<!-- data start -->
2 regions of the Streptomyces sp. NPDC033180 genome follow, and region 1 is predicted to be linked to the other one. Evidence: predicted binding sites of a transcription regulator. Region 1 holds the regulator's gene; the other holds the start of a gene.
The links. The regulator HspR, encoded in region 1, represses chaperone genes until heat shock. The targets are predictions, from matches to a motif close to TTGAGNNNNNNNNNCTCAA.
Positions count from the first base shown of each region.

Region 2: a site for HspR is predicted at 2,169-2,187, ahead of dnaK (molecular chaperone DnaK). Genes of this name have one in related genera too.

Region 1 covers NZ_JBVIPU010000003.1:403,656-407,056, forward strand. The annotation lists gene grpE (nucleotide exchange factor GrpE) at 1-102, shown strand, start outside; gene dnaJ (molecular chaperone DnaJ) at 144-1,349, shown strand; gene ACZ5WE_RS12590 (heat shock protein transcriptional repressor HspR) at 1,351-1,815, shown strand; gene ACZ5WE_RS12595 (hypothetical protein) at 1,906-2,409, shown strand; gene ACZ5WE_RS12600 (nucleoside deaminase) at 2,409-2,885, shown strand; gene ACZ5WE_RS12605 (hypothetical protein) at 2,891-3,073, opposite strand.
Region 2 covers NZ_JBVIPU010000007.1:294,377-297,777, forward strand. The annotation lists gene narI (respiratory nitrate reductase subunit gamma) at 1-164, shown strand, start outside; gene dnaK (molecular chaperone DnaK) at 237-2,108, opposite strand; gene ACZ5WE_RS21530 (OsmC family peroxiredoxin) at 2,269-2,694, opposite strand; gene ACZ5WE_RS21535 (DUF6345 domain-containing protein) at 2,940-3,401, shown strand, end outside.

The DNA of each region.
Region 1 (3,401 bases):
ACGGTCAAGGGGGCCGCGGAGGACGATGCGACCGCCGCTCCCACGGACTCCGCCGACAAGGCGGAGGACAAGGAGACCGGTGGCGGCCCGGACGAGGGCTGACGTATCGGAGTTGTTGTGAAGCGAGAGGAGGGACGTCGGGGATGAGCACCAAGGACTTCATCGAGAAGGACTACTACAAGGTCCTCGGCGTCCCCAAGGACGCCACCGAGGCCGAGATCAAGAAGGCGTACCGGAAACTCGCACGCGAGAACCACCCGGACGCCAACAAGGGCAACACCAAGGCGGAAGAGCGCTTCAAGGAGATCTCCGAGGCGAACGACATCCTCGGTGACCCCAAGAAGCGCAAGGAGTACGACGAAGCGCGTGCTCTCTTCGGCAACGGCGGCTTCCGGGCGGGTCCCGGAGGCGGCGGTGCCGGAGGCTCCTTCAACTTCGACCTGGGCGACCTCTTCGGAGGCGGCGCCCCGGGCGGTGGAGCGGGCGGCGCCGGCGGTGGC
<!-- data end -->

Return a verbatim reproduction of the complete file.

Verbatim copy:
2 regions of the Streptomyces sp. NPDC033180 genome follow, and region 1 is predicted to be linked to the other one. Evidence: predicted binding sites of a transcription regulator. Region 1 holds the regulator's gene; the other holds the start of a gene.
The links. The regulator HspR, encoded in region 1, represses chaperone genes until heat shock. The targets are predictions, from matches to a motif close to TTGAGNNNNNNNNNCTCAA.
Positions count from the first base shown of each region.

Region 2: a site for HspR is predicted at 2,169-2,187, ahead of dnaK (molecular chaperone DnaK). Genes of this name have one in related genera too.

Region 1 covers NZ_JBVIPU010000003.1:403,656-407,056, forward strand. The annotation lists gene grpE (nucleotide exchange factor GrpE) at 1-102, shown strand, start outside; gene dnaJ (molecular chaperone DnaJ) at 144-1,349, shown strand; gene ACZ5WE_RS12590 (heat shock protein transcriptional repressor HspR) at 1,351-1,815, shown strand; gene ACZ5WE_RS12595 (hypothetical protein) at 1,906-2,409, shown strand; gene ACZ5WE_RS12600 (nucleoside deaminase) at 2,409-2,885, shown strand; gene ACZ5WE_RS12605 (hypothetical protein) at 2,891-3,073, opposite strand.
Region 2 covers NZ_JBVIPU010000007.1:294,377-297,777, forward strand. The annotation lists gene narI (respiratory nitrate reductase subunit gamma) at 1-164, shown strand, start outside; gene dnaK (molecular chaperone DnaK) at 237-2,108, opposite strand; gene ACZ5WE_RS21530 (OsmC family peroxiredoxin) at 2,269-2,694, opposite strand; gene ACZ5WE_RS21535 (DUF6345 domain-containing protein) at 2,940-3,401, shown strand, end outside.

The DNA of each region.
Region 1 (3,401 bases):
ACGGTCAAGGGGGCCGCGGAGGACGATGCGACCGCCGCTCCCACGGACTCCGCCGACAAGGCGGAGGACAAGGAGACCGGTGGCGGCCCGGACGAGGGCTGACGTATCGGAGTTGTTGTGAAGCGAGAGGAGGGACGTCGGGGATGAGCACCAAGGACTTCATCGAGAAGGACTACTACAAGGTCCTCGGCGTCCCCAAGGACGCCACCGAGGCCGAGATCAAGAAGGCGTACCGGAAACTCGCACGCGAGAACCACCCGGACGCCAACAAGGGCAACACCAAGGCGGAAGAGCGCTTCAAGGAGATCTCCGAGGCGAACGACATCCTCGGTGACCCCAAGAAGCGCAAGGAGTACGACGAAGCGCGTGCTCTCTTCGGCAACGGCGGCTTCCGGGCGGGTCCCGGAGGCGGCGGTGCCGGAGGCTCCTTCAACTTCGACCTGGGCGACCTCTTCGGAGGCGGCGCCCCGGGCGGTGGAGCGGGCGGCGCCGGCGGTGGC